As mentioned earlier, a PVC pipe weakens with age and becomes brittle as it continues to lose more plasticizers. The time differs for different PVC pipes depending on the polymers used in making them. Let’s look at how it works.
Polymers experience different stages of degradation over time while they are in storage or in service. As mentioned earlier, the degradation is accelerated by factors like temperature variation, exposure to sunlight, and exposure to chemicals.
These factors encourage the strengthening of chemical bonds and their crosslinks between the molecular chains of the polymer.
When the bond is stronger, the polymer’s macromolecular chains become tightly held together and therefore cannot move flexibly as they used to move before.
The polymer becomes hard and brittle, such that it can break easily on a small impact. That means the polymer’s behavior changes and cannot function effectively as before due to the impact of aging.
PVC pipes are designed with high flexibility so that they don’t break easily.
They also have additive materials added to the polymer, which help to stabilize the plastic and hinder fast degradation when exposed to different conditions.
However, no matter the number of additives added to the PVC, degradation takes place over time, leading the pipe to break.
Since degradation will happen anyway, the best thing you can do is to protect your PVC pipes from these factors that accelerate degradation so that they can serve you longer.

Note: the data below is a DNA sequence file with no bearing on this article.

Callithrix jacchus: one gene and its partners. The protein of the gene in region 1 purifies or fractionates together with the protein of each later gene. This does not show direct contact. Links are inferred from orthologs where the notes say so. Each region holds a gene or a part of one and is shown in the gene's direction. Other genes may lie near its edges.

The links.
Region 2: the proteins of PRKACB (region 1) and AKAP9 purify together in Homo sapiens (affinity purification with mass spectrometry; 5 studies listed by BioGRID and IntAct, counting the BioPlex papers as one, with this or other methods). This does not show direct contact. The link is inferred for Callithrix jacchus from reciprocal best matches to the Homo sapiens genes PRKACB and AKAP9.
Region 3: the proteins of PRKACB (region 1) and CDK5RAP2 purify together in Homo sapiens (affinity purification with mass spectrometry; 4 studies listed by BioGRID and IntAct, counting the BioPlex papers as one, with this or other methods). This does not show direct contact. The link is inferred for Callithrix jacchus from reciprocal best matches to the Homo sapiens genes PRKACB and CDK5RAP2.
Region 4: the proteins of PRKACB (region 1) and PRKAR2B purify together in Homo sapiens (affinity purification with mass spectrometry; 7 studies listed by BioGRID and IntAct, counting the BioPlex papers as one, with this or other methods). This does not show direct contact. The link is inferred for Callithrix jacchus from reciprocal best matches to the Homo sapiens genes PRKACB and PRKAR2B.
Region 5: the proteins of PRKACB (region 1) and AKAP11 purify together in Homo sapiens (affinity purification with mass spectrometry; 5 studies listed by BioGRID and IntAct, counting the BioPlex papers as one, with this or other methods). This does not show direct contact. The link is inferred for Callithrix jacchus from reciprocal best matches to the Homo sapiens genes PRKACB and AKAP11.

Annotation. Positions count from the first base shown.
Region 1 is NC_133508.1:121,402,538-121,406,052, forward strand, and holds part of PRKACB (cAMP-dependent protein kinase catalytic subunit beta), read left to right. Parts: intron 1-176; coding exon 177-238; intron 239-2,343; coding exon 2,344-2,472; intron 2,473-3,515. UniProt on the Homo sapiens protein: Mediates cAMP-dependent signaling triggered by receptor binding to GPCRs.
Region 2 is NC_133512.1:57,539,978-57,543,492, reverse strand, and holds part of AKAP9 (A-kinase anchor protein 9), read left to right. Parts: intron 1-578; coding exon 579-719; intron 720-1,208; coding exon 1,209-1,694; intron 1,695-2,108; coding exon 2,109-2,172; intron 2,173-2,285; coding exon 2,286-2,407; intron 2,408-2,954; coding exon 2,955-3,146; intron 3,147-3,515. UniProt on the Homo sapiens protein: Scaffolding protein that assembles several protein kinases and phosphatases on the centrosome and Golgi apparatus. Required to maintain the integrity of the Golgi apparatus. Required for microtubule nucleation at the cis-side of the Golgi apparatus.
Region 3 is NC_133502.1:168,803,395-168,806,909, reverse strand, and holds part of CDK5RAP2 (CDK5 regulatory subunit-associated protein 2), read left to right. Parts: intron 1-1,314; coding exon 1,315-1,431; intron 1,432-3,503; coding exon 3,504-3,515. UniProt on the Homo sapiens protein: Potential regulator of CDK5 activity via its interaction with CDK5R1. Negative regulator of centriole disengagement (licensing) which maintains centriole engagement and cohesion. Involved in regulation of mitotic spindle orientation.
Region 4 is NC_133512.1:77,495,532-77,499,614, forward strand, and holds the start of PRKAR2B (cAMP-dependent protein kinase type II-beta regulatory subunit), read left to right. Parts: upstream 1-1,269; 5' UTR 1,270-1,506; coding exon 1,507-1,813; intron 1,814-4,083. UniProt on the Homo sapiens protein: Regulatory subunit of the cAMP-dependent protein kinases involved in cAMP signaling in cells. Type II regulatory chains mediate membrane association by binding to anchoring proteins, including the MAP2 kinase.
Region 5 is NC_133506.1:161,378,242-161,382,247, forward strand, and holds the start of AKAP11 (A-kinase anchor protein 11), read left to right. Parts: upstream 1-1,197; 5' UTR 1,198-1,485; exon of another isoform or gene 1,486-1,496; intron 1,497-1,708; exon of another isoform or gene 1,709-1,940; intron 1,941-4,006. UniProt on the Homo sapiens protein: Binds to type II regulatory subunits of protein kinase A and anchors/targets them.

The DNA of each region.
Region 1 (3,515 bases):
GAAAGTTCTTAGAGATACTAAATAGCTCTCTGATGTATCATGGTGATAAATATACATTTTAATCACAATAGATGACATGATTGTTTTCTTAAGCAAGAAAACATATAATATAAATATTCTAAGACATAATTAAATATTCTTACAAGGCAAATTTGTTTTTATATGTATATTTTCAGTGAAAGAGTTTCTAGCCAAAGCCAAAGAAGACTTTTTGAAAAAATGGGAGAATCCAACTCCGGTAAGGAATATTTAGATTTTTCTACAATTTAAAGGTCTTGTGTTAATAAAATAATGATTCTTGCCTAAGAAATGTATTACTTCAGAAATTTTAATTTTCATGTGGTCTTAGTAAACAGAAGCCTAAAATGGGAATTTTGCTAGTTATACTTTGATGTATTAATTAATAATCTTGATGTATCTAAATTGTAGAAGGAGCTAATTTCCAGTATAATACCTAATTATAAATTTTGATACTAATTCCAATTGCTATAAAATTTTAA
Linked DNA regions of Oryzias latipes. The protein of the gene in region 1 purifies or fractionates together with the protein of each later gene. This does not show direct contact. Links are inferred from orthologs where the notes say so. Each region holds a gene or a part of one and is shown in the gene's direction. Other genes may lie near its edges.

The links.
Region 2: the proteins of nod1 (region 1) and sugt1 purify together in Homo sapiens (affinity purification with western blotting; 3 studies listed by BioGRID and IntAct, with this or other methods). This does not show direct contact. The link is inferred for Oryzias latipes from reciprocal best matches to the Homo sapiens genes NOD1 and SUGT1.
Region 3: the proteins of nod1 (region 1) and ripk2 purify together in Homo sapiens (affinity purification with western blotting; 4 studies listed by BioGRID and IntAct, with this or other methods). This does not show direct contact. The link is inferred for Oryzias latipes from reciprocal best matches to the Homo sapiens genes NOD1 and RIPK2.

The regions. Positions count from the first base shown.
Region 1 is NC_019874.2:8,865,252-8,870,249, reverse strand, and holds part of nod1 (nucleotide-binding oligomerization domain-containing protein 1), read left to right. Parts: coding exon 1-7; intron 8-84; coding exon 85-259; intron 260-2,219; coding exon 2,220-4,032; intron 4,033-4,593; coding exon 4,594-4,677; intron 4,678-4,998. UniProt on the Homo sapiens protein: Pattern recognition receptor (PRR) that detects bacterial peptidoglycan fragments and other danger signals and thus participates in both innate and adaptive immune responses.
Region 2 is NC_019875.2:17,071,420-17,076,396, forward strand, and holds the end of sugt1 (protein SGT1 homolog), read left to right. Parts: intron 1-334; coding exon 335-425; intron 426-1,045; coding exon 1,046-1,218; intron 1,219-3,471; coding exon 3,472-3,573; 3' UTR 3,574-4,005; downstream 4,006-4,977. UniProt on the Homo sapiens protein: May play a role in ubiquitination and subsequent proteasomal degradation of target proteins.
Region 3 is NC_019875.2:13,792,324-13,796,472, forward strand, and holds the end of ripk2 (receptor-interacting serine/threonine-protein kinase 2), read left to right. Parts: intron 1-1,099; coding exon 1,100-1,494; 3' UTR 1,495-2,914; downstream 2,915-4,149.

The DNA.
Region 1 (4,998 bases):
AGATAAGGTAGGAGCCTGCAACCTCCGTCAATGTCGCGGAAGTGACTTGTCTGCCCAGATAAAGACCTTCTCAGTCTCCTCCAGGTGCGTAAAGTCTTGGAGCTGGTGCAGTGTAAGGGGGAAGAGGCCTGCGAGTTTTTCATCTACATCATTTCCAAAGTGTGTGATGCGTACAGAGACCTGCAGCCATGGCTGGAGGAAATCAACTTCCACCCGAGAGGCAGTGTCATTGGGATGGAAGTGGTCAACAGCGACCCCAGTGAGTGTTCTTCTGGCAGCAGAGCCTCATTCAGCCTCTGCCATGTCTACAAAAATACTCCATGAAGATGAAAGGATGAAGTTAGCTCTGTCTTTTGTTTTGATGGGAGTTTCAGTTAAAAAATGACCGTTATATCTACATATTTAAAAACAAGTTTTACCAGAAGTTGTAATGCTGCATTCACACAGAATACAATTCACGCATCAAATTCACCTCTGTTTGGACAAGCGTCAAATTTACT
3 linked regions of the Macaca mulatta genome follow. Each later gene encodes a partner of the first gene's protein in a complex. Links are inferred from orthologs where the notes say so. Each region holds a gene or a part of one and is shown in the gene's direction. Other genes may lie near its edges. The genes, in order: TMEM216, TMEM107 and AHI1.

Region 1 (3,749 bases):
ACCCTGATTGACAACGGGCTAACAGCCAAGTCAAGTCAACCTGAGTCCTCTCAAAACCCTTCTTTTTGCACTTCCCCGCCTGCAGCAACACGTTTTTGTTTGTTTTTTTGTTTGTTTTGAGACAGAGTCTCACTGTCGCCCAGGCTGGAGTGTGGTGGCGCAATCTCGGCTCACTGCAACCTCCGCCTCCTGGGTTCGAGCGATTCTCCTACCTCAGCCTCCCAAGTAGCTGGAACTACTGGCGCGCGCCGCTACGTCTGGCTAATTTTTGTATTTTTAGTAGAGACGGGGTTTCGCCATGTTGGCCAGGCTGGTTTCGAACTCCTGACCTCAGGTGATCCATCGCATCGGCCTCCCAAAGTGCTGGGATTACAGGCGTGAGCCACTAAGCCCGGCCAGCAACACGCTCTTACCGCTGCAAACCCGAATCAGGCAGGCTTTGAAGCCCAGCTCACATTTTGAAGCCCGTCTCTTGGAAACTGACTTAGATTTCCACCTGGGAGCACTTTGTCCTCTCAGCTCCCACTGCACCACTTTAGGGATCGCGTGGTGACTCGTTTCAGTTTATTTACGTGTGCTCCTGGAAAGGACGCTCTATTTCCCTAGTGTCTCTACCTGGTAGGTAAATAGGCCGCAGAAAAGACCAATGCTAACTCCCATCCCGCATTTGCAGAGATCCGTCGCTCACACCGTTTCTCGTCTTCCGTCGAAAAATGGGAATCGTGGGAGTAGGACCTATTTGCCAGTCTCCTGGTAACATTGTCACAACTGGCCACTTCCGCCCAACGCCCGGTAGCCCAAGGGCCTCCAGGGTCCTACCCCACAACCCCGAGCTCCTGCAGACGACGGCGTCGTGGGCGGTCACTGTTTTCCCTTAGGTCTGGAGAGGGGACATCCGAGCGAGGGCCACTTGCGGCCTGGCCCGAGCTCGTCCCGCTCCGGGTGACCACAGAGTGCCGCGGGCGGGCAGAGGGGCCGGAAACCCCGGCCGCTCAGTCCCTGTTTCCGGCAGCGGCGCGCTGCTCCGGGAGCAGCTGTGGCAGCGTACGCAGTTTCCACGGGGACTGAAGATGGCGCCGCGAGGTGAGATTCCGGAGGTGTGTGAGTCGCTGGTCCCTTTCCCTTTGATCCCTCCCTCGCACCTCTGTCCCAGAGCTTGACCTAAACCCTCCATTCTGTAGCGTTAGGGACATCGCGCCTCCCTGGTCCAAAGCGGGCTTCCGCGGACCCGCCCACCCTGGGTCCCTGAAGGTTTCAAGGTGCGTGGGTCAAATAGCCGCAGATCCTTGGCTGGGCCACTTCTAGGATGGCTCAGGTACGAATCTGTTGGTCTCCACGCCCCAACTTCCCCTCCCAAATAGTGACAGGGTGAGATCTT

Here Are Some Ways You Can Protect Your PVC Pipe
PVC pipes are not meant for indoors only. And so, you may need to use PVC pipes outdoors, and so you’ll have to protect it from the sun. To do this effectively, you can paint the PVC pipe using water-based latex paint or a PVC primer designed for this purpose.
Ensure that your paint is brightly colored so that the bright color can reflect back the sunlight and protect the pipe from overheating.
Before applying the paint, ensure that you clean the pipe properly to get rid of any dirt that may interfere with the paint’s adherence to the pipe.
This is the surest way to protect your PVC pipe because it will not be exposed to any adverse weather conditions which contribute to degradation. You’ll notice that the pipe that is hidden underground lasts longer compared to one that is installed on the surface and exposed to the sun.
When installing the pipe underground, ensure that it is deep enough so that it is not affected by any kind of force exerted on the surface.
For example, if you are installing the PVC pipe in an area where cars pass through often, you must ensure that you put the pipe deep enough where the weight of the car will have no effect on it.
One downside about installing the pipe underground is that it is possible for the PVC pipe to become damaged as a result of the weathering underground rocks.
In places where it snows, water can seep into the ground and freeze there, causing unstable temperature conditions there. This can lead to pipe damage.
A PVC has high tensile strength and can withstand lateral compression. However, the exact weight it can support is dependent on its thickness and diameter.
For example, a 1.5-inch diameter PVC pipe with a Schedule 40 as per the standard can withstand a load of over 200 lbs.
Other factors like the operating temperature of the piping system and the material of the pipe all affect the weight it can carry. For example, if a PVC pipe is used to transmit hot water, it may hold less weight compared to one conducting cold water.
Also, some pipes have spring support that allows them to withstand loads of 1,750 lbs to 21,280 lbs. That means a car can pass over them, and they remain intact.